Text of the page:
Anyone passing through the town without a place to stay was always welcome in the Worcester household. During the dust storms of the early 1930's, one never knew how many visitors or family members would come in from the country to find refuge in the Worcester home. On one occasion, a passing motorist had been involved in an accident and was confined to a hotel room. May heard about the accident and had the victim removed to her home to take care of the patient for three weeks while bones mended. The patient was a front room guest in the Worcester home. May and Lester were very religious people and practically kept the church alive themselves -- both financially and spiritually. Lester took his Noah's Ark complete with animal cookies to any country church needing to conduct Sunday services at any time he was called was heard to remark: "If I could have my heart's desire, it would not be wealth or fame, but to know God's book of memory."
The question arises about why a man and his wife who own their farm in Missouri, pick up the family and move westward? The weather being what it is, why would they travel 300 to 400 miles by horse and wagon? Here's one logical answer: John served in the Civil War. He had a family of seven children, three boys nearly grown. Out west land was free. There were 160 acres for planting a tree claim. Where else could a man offer so much for his sons and daughters? His parents and grandparents had moved from Pennsylvania to Virginia and Ohio. Rachel's family moved from Boston to West Virginia to Ohio. They were what we call pioneer blood, and as such, new horizons and the unknown must have held a challenge for them. Why would they leave in February? Crops need to be planted in the spring. A new home had to be built from material that was available -- sod, rock and timber. Perhaps this was one of the mild winters, sometimes we have nice weather in February.
Octa May Worcester was born on May 24, 1874. She came to Hill City at the age of 4 was and settled northeast of town. As a child, she did a lot of sheep herding for her family and they had a huge sheep shed which covered over an acre of land.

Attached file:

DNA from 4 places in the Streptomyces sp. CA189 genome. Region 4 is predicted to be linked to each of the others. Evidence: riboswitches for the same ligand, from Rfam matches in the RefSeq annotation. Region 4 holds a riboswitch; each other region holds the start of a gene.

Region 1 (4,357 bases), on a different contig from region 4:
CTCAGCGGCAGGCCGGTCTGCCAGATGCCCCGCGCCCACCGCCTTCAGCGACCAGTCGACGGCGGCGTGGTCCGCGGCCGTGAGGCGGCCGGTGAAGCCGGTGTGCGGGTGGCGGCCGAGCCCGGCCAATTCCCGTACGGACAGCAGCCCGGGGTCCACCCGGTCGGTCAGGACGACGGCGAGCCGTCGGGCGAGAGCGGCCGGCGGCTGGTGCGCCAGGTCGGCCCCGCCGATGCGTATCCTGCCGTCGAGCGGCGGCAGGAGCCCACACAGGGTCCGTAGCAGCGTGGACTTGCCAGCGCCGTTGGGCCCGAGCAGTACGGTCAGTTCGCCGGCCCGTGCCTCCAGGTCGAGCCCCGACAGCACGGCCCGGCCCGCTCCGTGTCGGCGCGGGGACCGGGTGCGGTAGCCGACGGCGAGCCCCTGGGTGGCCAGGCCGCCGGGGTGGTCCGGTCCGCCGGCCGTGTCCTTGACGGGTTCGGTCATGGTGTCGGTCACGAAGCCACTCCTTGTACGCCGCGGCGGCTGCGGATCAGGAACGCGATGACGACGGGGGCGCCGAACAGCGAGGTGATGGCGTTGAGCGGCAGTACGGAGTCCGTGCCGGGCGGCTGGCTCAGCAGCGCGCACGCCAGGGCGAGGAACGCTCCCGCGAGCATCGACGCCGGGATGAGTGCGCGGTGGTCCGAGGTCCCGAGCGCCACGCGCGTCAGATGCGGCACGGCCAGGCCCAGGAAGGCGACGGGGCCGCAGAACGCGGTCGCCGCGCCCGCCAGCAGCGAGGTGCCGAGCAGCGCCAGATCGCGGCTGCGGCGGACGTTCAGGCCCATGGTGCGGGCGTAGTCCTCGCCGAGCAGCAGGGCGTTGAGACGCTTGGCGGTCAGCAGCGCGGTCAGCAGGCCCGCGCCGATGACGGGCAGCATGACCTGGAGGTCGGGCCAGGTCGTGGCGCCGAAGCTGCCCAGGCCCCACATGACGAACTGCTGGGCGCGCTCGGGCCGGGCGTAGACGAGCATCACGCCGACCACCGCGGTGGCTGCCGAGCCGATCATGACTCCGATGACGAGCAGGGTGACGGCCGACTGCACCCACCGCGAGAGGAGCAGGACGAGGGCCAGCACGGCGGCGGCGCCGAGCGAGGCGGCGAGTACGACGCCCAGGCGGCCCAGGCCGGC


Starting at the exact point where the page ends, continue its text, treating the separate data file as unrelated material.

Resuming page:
Each person had their doors that they were responsible for and they could nail them shut if the Indians bothered them. They were always ready, but "as long as they left the Indians alone, the Indians wouldn't bother them." While the Indian scares were numerous, all they usually wanted was food and would leave after they got it.
Before she died, Octa May recalled that she was quite a wanderer and that she continued her schooling in Great Bend before teaching school. When she married Lester in 1892, he continued teaching and she stayed home and farmed. She "snapped corn and fed hogs and cattle." They kept cactus around the windows to keep rattlesnakes out because they had no window screens. She also remembered that they had more trouble with fleas than with flies in their homes. Coyotes and rattlesnakes offered problems as did horse thieves and bandits passing through. The weather caused its share of the difficulties in early-day Graham County as a flash flood once roared down Spring Creek taking out a picket fence near Octa May's home. It was bad enough to lose the fence but even worse to lose the half dozen head of cows to the fence.
One particular prairie fire burned form northeast of their place down through Nicodemus, but the Indians kept the prairies pretty well burned off for their own protection so there weren't too many unplanned fires. Caves were often used as refuges from storms and they were always well equipped. The Worcester's like other early settlers, would take a load of wheat to town in the fall and sell it to by their supplies for winter and would take another load in the spring to carry them through until the next crop.
They would spend $10-15 for several months' supplies and lived off of mush, milk and hash. Three or four hogs would be butchered at the time and the pork was stored in brine and the sausage in lard and kept in the cave. They made their own butter and cheese and cooled it in the spring near the house.
On their 50th wedding anniversary, Lester's twin-sister (Mrs. Frank Blackburn) was in attendance as was her husband. They were the young couple's attendants at their wedding 50 years earlier. The following bit of wisdom might well be the philosophy of Lester and Octa May Worcester: "We may not leave our children a great inheritance, but day by day, we are weaving them a coat to wear through eternity."
Gayle M. Garrett ....WaKeeney, KS